Lack of sleep in early childhood linked to behavioural problems
Children aged between three and seven who don’t get enough sleep are more likely to have behavioural problems later on, a new study has shown.
A study of the sleep and behaviour patterns of 1,046 children in the US found a link between insufficient sleep and problems with attention, emotional control and relationships with their peers when they reach mid-childhood.
The results of the study, which was led by a paediatrician from Massachusetts General Hospital, have been published in Academic Pediatrics.
The study involved looking at data from a large investigation into the impact of various factors during pregnancy and childhood. Information was taken from interviews with mothers when their children were around six months, three years and seven years old; answers to questionnaires when the children were aged one, two, four, five and six; and survey responses from mothers and teachers about behavioural issues when the children were seven.
The recommended amount of sleep was set at 12 hours or longer at ages six months to two years; 11 hours or longer at ages three to four years; and 10 hours or longer at ages five to seven years.
The researchers found an association between poor functioning in terms of behaviour, and not getting enough sleep. Teachers reported more problems than mothers. There was no association found between behaviour later in life and not getting enough sleep between the ages of six months and two years.
Significant differences were found in the responses of mothers and teachers around ‘executive function’ (which includes attention, memory, reasoning and problem-solving) and behavioural issues (including emotional problems and problems with conduct or peer relationships) in seven-year-old children depending on how much sleep they regularly got when they were younger.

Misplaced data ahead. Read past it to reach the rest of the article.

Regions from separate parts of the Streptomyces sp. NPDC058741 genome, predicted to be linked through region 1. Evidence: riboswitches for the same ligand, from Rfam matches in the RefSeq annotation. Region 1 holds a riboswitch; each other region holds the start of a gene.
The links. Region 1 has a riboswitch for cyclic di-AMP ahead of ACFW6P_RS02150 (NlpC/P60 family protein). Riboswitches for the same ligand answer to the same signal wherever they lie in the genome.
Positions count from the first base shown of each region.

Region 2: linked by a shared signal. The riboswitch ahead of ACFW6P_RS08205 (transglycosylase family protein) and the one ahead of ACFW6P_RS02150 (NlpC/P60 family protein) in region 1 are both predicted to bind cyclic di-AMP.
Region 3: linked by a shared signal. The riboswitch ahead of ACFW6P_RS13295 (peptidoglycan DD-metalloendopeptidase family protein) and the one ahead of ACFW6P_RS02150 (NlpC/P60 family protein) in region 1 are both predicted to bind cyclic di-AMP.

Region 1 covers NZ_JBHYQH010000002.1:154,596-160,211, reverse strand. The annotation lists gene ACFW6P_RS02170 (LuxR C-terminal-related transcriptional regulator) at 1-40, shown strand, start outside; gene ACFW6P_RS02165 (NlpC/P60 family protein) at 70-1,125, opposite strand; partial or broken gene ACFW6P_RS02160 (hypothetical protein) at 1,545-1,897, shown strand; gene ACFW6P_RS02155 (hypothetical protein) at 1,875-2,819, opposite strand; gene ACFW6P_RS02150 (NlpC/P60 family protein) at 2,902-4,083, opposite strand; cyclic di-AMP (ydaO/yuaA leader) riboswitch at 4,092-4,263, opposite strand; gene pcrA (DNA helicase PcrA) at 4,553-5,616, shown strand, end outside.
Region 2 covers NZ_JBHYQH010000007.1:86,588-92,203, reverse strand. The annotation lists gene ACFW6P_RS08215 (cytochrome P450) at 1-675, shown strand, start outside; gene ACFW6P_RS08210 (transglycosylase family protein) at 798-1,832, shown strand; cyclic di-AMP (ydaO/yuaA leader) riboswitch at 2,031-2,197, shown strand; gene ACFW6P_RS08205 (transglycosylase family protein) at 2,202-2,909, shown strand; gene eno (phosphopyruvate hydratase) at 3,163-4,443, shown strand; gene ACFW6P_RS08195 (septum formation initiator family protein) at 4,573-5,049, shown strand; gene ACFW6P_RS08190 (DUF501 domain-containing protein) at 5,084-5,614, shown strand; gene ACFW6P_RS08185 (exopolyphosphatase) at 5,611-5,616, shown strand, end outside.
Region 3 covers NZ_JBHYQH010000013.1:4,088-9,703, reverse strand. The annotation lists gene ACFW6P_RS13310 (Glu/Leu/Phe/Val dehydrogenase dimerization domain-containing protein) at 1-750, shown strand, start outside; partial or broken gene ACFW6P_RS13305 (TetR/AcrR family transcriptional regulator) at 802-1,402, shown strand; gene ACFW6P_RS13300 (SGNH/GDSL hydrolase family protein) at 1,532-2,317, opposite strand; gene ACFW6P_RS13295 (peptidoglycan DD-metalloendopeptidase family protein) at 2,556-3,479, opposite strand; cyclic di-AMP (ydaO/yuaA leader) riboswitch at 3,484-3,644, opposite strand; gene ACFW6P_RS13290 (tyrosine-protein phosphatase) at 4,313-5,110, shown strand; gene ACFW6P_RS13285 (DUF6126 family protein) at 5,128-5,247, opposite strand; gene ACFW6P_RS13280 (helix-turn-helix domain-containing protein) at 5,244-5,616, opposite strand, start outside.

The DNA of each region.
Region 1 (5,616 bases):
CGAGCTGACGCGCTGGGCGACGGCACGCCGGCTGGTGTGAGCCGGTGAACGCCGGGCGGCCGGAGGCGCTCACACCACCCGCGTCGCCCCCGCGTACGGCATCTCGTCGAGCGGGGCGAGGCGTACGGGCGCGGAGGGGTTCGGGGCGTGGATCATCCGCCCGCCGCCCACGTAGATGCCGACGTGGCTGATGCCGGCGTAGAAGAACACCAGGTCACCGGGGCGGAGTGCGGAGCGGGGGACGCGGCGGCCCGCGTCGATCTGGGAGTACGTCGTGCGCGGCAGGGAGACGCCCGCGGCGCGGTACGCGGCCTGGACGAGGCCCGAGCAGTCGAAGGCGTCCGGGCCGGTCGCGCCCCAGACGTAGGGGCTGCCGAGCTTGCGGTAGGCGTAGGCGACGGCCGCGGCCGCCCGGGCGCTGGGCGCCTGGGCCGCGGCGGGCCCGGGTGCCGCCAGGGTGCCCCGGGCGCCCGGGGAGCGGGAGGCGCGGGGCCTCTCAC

The study also looked at the factors that impact lack of sleep in early childhood. Children living in lower income households were more likely to get less than nine hours sleep when aged between five and seven; as well as children whose mother had lower education levels.
Other factors associated with insufficient sleep according to the study included watching television, having a higher body mass index and being African American.
Paediatrician Elsie Taveras, who led the study, said: “The associations between insufficient sleep and poorer functioning persisted even after adjusting for several factors that could influence the relationship.”
The research is part of Project Viva, a large study of women and children by Harvard Medical School.
Elsie Taveras said: “Our previous studies have examined the role of insufficient sleep on chronic health problems – including obesity – in both mothers and children. The results of this new study indicate that one way in which poor sleep may lead to these chronic disease outcomes is by its effects on inhibition, impulsivity and otherbehaviours that may lead to excess consumption of high-calorie foods.”
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